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Showing posts from September, 2013

Louise Gluck: SUMMER NIGHT

Louise Glück SUMMER NIGHT Orderly, and out of long habit, my heart continues to beat. I hear it, nights when I wake, over the mild sound of the air conditioner. As I used to hear it over the beloved’s heart, or variety of hearts, owing to there having been several. And as it beats, it continues to drum up ridiculous emotion. So many passionate letters never sent! So many urgent journeys conceived of on summer nights, surprise visits to men who were nearly complete strangers. The tickets never bought, the letters never stamped. And pride spared. And the life, in a sense, never completely lived. And the art always in some danger of growing repetitious. Why not? Why not? Why should my poems not imitate my life? Whose lesson is not the apotheosis but the pattern, whose meaning is not in the gesture but in the inertia, the reverie. Desire, loneliness, wind in the flowering almond— surely these are the great, the inexhaustible subjects to which my predecessors appre

On Louise Gluck's "Summer Night"

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Several months have passed since I enjoyed the kind of summer night Louise Glück describes in her poem " Summer Night " from The Seven Ages (Ecco, 2001).   Image by Jan Bickerton, courtesy of Red Edge Images And maybe "enjoy" isn't the right word. The summer nights I'm thinking of involved some pretty difficult transitions, as we moved my father from the family home where he lived with my mother into a nursing home. Also, it isn’t exactly enjoyment Glück’s poem invites, as the speaker lies awake, wrenched by waves of memory and feeling. "Summer Night" comes near the end of the book, late in a sequence that stares down death. Glück’s "I" is personal, and not particularly constrained by circumstance, at least, not overtly. She gets to sit around on porches and terraces, in gardens, in temperate climates. She stares at stars, lives out her ordinary days. She isn't reporting for work, say, in a factory in Bangladesh. Yet the

On Louise Gluck's "Telescope"

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Louise Glück TELESCOPE             There is a moment after you move your eye away when you forget where you are because you've been living, it seems, somewhere else, in the silence of the night sky. You've stopped being here in the world. You're in a different place, a place where human life has no meaning. You're not a creature in a body. You exist as the stars exist, participating in their stillness, their immensity. Then you're in the world again. At night, on a cold hill, taking the telescope apart. You realize afterward not that the image is false but the relation is false. You see again how far away each thing is from every other thing.                    from Averno (FSG, 2006)                             * We know the sun is the center of our solar system, that Earth orbits it along with seven (or eight) other planets and assorted moons, but many of us typically regard our place in the sun this way: Imag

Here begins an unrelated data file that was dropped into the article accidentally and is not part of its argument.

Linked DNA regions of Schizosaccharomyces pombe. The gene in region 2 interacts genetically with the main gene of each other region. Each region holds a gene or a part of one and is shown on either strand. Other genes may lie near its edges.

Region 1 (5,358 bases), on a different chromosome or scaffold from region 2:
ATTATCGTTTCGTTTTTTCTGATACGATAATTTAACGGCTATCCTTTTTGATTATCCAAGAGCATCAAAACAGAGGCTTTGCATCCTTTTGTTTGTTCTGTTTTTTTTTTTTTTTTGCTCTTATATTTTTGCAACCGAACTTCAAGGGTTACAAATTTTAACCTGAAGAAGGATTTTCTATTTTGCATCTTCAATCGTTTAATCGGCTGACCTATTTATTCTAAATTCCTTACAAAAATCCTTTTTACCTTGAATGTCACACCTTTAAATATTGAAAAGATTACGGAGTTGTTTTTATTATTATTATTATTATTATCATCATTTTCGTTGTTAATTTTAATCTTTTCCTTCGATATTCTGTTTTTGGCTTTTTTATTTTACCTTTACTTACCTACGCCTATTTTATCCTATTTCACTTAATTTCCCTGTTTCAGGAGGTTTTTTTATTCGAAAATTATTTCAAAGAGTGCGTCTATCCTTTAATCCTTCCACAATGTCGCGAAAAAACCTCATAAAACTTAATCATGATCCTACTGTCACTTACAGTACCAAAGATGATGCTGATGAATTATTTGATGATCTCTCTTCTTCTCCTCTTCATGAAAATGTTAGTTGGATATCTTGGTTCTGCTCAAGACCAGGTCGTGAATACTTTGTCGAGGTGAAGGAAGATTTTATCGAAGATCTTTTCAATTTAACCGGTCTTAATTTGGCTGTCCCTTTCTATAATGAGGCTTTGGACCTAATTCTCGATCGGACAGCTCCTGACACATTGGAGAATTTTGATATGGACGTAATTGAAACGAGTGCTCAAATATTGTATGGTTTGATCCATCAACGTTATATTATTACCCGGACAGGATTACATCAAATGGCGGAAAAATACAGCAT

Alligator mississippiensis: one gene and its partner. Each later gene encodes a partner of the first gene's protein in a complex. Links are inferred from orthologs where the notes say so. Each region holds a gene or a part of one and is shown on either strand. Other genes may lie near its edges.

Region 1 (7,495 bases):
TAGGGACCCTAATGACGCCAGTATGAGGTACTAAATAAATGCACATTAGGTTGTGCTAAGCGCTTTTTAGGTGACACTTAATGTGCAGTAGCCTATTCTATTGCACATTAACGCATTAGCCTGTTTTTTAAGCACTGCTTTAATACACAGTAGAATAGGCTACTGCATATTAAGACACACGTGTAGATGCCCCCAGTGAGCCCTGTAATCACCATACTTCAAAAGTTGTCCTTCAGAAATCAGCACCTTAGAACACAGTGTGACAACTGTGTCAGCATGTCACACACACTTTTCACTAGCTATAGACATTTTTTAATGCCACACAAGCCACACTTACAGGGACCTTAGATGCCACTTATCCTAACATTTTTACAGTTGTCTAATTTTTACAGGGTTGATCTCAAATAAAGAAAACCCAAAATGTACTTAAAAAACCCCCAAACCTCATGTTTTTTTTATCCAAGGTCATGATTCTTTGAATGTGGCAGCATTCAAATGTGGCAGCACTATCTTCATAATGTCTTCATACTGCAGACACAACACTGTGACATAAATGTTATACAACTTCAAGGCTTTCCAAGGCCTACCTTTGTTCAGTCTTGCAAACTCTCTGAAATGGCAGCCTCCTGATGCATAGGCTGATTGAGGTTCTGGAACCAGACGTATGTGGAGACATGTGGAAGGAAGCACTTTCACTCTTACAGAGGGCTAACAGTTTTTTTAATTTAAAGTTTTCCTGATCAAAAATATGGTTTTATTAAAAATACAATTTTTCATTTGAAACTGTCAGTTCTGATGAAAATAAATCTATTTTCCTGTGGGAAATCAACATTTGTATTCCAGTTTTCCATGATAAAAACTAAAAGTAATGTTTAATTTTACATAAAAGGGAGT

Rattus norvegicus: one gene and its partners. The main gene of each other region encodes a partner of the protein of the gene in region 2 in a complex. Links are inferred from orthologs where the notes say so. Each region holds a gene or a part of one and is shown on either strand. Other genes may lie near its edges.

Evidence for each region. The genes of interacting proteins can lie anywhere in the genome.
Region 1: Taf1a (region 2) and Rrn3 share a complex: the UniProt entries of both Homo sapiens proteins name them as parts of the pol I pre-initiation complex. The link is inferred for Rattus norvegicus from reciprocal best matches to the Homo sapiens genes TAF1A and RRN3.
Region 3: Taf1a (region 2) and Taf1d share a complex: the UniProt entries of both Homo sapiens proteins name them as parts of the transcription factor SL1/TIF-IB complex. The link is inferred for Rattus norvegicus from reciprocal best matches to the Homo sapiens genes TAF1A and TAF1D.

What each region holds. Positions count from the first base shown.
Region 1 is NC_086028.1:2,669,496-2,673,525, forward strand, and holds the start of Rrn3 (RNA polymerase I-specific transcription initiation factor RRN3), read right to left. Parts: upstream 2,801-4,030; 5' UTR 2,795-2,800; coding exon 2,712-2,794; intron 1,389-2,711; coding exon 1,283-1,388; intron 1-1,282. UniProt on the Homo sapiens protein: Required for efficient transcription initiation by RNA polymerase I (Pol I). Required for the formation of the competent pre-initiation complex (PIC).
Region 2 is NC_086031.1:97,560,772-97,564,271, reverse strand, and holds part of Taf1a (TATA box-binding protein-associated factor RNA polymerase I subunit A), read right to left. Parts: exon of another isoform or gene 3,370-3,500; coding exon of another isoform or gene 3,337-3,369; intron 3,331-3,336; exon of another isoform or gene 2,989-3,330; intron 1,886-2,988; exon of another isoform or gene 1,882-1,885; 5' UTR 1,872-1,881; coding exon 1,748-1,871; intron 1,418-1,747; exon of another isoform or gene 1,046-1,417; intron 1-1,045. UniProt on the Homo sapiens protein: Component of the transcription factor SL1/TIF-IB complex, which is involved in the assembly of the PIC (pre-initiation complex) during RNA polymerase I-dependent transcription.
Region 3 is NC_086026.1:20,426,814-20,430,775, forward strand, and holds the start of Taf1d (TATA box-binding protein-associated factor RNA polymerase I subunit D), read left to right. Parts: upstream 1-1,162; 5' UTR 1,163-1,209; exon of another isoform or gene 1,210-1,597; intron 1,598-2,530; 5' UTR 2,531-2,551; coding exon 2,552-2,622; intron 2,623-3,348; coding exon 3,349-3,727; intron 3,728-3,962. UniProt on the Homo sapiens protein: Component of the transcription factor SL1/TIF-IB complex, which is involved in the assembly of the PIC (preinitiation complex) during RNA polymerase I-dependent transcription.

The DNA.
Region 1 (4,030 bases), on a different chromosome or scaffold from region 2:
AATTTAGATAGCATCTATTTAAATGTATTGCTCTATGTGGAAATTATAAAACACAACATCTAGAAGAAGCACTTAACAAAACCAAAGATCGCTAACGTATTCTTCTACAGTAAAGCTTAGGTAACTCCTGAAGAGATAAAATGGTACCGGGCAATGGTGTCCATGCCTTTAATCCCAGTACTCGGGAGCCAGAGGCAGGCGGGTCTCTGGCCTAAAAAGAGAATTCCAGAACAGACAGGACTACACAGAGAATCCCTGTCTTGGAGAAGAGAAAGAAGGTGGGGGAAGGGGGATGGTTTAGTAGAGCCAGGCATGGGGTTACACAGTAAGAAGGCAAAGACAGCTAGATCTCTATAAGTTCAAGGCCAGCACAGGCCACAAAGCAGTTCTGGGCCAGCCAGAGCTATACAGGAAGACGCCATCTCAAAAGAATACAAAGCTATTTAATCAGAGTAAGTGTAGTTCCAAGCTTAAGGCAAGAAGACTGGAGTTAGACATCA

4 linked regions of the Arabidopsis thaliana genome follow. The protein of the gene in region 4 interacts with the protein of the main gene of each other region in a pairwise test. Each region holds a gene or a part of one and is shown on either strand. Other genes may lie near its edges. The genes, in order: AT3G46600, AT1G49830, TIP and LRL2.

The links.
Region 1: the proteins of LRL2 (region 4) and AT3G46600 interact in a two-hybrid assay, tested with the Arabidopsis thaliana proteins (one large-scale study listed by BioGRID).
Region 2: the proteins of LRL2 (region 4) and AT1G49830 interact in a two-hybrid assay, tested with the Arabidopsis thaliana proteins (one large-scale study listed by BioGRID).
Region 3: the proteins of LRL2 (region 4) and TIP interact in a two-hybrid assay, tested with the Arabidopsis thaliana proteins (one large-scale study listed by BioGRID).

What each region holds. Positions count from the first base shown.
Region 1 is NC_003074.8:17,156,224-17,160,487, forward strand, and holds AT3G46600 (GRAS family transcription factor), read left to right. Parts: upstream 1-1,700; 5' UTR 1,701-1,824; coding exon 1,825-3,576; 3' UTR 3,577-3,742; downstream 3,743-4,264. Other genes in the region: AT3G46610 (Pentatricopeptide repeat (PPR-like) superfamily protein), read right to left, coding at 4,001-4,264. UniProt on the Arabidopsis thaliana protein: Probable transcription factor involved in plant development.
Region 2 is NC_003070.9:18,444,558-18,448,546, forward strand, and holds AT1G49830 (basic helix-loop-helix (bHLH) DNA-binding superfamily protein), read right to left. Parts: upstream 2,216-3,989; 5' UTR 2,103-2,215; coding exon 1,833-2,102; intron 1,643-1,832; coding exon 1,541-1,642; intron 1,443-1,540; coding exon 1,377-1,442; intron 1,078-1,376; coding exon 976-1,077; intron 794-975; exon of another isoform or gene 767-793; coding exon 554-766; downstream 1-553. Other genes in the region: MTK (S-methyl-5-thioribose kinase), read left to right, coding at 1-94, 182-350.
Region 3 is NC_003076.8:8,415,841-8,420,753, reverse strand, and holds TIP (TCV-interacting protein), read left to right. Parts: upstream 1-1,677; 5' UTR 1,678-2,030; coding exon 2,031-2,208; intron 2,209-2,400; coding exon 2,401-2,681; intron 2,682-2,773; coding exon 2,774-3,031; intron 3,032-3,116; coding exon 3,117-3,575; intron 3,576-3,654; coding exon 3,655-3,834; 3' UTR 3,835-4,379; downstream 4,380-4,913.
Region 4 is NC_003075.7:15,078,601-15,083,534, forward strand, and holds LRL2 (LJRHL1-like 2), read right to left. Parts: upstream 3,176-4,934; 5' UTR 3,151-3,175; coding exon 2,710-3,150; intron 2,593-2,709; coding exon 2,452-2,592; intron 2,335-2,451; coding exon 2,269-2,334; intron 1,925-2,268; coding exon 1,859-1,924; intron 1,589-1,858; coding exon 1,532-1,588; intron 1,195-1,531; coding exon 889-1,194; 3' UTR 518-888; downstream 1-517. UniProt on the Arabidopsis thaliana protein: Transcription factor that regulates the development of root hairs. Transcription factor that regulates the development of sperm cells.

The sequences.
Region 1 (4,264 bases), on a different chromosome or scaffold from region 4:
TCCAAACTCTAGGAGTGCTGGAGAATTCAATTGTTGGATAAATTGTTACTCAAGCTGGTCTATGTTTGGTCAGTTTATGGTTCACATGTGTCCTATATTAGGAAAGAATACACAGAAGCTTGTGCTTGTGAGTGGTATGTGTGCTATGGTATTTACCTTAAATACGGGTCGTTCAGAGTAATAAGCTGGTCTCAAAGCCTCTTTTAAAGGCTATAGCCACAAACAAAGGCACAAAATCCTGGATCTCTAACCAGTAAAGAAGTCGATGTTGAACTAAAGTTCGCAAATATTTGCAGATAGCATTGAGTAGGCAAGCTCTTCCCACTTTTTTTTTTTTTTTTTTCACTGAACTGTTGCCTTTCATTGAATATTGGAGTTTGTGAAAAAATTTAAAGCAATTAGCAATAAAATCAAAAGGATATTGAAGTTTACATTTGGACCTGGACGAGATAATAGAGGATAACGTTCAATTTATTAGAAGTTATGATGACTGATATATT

On Light and Radishes

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Every morning (roughly speaking) I throw on a slip or dressing gown -- such an elaborate name! evoking the vestige of what extended procedure for preparing to face the day i can't imagine; if I remember to drag a brush through my hair I figure I'm doing well -- and push open the curtains, four of them, to reveal the floor-to-ceiling view of sickly urban trees, brick walls, metal roofs, hydroelectric poles and wires, squirrels and birds, or not, cars, sky, and in the distance, very small, the freeway on its crumbling concrete legs. On rare occasions, my action coincides with the sun just cresting the buildings east of mine, so that light bounces all over the leaves and branches and wires and bricks, picking out the smallest details, endowing every texture, each bit of debris and apparatus, with apparent significance. For a moment, and if I'm lucky the moment extends to half an hour or, when I'm very lucky, an hour or more, I watch. There are times, increas